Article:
As ecosystem service assessments increasingly contribute to decisions about managing Earth’s lands and waters, there is a growing need to understand the diverse ways that people use and value landscapes. However, these assessments rarely incorporate the value of landscapes to communities with strong cultural and generational ties to place, precluding inclusion of these values—alongside others—into planning processes. We developed a process to evaluate trade-offs and synergies in ecosystem services across land-use scenarios and under climate change in North Kona, Hawaiʻi, a tropical dry ecosystem where water, fire, biodiversity, and cultural values are all critical considerations for land management decisions. Specifically, we combined participatory deliberative methods, ecosystem service models, vegetation surveys, and document analysis to evaluate how cultural services, regulating services (groundwater recharge, landscape flammability reduction), biodiversity, and revenue: (1) vary across four land-use scenarios (pasture, coffee, agroforestry, and native forest restoration) and (2) are expected to vary with climate change (representative concentration pathway (RCP) 8.5 mid-century scenario). The native forest restoration scenario provided high cultural, biodiversity, and ecosystem service value, whereas coffee's strongest benefit was monetary return. The agroforestry scenario offered the greatest potential in terms of maximizing multiple services. Pasture had relatively low ecological and economic value but, as with native forest and agroforestry, held high value in terms of local knowledge and cultural connection to place. Climate change amplified existing vulnerabilities for groundwater recharge and landscape flammability, but resulted in few shifts in the ranking of land-use scenarios. Our results demonstrate that cultural services need not be sacrificed at the expense of other management objectives if they are deliberately included in land-use planning from the start. Meaningfully representing what matters most to diverse groups of people, now and under a changing climate, requires greater integration of participatory methods into ecosystem service analyses.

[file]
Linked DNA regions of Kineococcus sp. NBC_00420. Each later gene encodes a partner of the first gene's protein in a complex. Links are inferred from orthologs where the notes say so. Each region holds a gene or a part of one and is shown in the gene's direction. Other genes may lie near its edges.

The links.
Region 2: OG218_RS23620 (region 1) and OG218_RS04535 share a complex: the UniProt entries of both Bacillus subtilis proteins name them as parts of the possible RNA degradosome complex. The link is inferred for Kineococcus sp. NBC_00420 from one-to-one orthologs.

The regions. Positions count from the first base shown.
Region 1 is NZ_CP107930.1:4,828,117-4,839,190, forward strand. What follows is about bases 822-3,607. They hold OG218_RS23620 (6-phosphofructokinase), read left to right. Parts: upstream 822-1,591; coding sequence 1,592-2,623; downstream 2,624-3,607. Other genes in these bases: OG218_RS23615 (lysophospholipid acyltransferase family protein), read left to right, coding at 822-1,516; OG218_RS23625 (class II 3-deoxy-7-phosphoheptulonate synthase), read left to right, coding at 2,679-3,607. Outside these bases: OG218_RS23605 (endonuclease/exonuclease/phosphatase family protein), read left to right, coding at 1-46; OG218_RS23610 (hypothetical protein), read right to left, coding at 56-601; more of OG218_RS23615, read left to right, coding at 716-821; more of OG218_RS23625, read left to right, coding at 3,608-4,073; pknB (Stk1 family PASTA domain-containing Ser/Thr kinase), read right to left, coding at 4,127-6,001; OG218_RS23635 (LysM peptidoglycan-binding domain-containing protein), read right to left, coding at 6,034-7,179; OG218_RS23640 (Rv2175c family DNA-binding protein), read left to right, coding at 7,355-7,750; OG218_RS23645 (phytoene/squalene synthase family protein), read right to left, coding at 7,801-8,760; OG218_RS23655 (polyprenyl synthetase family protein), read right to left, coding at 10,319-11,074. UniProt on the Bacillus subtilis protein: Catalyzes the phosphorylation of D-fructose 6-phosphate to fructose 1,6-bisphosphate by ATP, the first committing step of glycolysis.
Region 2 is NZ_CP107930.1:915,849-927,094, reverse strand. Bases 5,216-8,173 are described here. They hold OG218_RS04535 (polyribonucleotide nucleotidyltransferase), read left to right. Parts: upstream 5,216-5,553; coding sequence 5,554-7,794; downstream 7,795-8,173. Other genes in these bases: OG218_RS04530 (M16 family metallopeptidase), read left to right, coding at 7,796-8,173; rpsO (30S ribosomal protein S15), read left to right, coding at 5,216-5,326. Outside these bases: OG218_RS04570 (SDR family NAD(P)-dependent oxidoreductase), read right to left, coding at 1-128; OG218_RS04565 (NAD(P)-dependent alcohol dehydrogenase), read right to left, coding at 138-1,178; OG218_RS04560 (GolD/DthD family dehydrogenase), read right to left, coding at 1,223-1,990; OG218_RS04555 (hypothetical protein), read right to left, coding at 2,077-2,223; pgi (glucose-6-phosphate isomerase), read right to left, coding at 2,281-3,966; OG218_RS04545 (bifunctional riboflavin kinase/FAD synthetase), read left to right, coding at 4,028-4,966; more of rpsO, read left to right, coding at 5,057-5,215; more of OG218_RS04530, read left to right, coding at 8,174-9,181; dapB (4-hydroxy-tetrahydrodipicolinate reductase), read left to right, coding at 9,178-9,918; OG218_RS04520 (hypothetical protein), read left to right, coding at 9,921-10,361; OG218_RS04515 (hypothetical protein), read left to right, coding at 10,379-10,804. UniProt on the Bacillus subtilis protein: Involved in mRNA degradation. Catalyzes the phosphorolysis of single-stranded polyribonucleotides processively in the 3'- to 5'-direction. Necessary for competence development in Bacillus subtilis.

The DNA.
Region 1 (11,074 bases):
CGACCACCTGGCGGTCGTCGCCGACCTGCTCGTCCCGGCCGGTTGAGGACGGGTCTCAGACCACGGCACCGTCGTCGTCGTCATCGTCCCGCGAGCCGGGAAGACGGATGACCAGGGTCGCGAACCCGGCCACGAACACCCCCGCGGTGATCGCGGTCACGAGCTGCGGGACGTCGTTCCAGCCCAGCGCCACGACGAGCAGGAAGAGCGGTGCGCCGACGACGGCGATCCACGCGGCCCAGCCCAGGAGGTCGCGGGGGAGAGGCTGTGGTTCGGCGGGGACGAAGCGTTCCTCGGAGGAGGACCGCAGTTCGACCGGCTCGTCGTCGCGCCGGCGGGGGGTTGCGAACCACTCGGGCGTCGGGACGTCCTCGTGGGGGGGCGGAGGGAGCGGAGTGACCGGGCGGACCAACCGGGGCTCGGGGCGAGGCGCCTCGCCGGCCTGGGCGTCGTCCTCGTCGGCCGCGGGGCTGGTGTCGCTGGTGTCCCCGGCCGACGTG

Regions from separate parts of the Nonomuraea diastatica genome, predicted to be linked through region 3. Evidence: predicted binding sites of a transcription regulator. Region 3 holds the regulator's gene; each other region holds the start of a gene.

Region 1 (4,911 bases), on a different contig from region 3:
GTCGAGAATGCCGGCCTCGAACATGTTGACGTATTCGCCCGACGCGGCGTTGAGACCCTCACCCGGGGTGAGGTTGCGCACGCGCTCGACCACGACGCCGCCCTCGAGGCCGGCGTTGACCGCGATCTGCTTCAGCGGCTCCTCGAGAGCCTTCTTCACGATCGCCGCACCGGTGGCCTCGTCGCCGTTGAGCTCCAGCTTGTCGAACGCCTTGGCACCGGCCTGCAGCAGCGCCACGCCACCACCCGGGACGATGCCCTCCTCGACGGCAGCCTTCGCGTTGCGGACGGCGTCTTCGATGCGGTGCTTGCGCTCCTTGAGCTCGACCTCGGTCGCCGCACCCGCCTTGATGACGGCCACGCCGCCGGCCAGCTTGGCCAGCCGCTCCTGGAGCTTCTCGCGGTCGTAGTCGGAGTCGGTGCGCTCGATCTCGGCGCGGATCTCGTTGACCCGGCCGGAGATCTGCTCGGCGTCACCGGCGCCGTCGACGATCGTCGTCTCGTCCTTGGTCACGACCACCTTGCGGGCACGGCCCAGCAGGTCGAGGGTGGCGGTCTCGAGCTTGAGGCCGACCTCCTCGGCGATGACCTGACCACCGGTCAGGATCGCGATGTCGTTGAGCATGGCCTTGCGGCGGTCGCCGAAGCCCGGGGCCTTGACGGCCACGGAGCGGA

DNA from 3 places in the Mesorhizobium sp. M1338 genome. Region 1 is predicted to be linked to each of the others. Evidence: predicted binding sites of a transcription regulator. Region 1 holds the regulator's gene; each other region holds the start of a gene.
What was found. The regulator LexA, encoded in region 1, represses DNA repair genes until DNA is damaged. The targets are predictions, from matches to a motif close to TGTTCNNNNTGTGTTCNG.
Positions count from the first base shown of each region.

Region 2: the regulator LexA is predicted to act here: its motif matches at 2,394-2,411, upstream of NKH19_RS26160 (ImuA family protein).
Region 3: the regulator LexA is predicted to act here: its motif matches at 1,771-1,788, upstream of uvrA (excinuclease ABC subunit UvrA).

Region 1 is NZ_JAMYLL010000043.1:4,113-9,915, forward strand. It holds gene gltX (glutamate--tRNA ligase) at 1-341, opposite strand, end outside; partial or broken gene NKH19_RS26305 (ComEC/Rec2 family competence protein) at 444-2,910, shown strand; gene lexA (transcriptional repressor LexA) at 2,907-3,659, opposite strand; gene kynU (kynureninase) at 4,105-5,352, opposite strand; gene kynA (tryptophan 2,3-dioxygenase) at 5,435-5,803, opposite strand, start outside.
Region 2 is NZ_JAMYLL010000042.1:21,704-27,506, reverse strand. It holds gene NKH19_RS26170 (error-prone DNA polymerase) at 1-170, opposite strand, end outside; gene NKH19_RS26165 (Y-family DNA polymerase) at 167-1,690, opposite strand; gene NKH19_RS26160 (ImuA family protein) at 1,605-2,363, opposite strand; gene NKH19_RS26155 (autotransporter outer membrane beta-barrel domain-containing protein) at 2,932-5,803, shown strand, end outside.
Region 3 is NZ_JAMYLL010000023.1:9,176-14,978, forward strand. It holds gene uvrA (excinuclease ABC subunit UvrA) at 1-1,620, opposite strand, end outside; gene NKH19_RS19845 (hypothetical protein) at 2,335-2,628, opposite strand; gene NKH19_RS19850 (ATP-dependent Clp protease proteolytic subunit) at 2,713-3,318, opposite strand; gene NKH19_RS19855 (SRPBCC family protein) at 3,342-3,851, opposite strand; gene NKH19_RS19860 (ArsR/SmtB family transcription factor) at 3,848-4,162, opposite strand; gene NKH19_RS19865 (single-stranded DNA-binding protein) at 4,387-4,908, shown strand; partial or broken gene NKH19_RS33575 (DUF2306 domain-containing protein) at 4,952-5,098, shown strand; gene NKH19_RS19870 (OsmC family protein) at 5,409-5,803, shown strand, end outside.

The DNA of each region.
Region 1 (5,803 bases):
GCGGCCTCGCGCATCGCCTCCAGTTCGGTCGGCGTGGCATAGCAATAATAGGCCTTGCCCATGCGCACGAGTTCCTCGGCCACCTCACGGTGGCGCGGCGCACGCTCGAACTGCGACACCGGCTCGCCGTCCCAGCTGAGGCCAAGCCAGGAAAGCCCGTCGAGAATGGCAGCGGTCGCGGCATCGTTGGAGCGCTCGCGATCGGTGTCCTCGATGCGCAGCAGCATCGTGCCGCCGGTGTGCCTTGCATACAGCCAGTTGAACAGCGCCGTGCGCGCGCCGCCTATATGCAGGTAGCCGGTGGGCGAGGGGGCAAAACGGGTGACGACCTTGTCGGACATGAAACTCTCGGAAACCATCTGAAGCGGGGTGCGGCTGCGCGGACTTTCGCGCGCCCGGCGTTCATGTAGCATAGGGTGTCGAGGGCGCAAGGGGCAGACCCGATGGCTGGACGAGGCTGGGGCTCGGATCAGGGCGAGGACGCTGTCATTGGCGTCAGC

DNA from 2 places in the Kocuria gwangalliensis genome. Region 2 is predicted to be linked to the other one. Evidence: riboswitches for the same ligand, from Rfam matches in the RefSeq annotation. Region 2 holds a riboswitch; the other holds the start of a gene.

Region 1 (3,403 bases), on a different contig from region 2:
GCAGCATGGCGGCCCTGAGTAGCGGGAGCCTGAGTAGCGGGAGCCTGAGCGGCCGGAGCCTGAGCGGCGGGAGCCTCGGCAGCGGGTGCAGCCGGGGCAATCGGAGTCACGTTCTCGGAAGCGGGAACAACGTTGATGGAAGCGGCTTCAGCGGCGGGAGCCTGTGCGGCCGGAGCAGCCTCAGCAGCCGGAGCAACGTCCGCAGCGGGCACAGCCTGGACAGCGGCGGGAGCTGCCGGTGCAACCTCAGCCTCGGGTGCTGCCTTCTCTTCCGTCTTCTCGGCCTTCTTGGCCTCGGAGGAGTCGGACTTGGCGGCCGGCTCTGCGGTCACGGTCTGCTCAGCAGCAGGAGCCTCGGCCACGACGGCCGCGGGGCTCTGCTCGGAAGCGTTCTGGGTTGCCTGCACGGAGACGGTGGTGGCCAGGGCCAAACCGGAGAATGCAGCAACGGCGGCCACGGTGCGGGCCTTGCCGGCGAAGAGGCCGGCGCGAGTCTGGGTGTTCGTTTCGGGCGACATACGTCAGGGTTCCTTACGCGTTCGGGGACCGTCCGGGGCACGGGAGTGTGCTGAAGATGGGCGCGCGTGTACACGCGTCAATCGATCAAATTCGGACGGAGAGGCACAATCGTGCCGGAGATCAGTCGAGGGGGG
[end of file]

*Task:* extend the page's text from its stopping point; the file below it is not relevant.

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Joint Management of an Interconnected Coastal Aquifer and Invasive Tree

Kiawe (Prosopis pallida), a mesquite tree considered invasive in many parts of the world including Hawai‘i, has been shown to reduce regional groundwater levels via deep taproots. In areas where aquifers are primary sources of fresh water, kiawe control has the potential to be an integral component of water management planning. We develop an analytical dynamic framework for the joint management of kiawe and groundwater, and show that optimal water management depends on expected kiawe damages, while optimal kiawe removal depends on groundwater scarcity and removal cost. Using data from the Kīholo aquifer on the west coast of Hawai‘i Island, we solve for joint management decisions with corresponding parameters related to kiawe damage and water scarcity. With 1.5% water demand growth, Kiawe should be removed if the removal cost is below $1,884/ha. Our numerical results indicate that kiawe damage is nonlinear in the rate of water demand growth. The damage costs can be attributed to three main factors. When demand growth is low, kiawe damage is driven by a higher water extraction cost. For moderate growth, the effect is compounded by anticipated future scarcity. Damage is amplified by a backstop cost effect when the growth rate is high.

Working Paper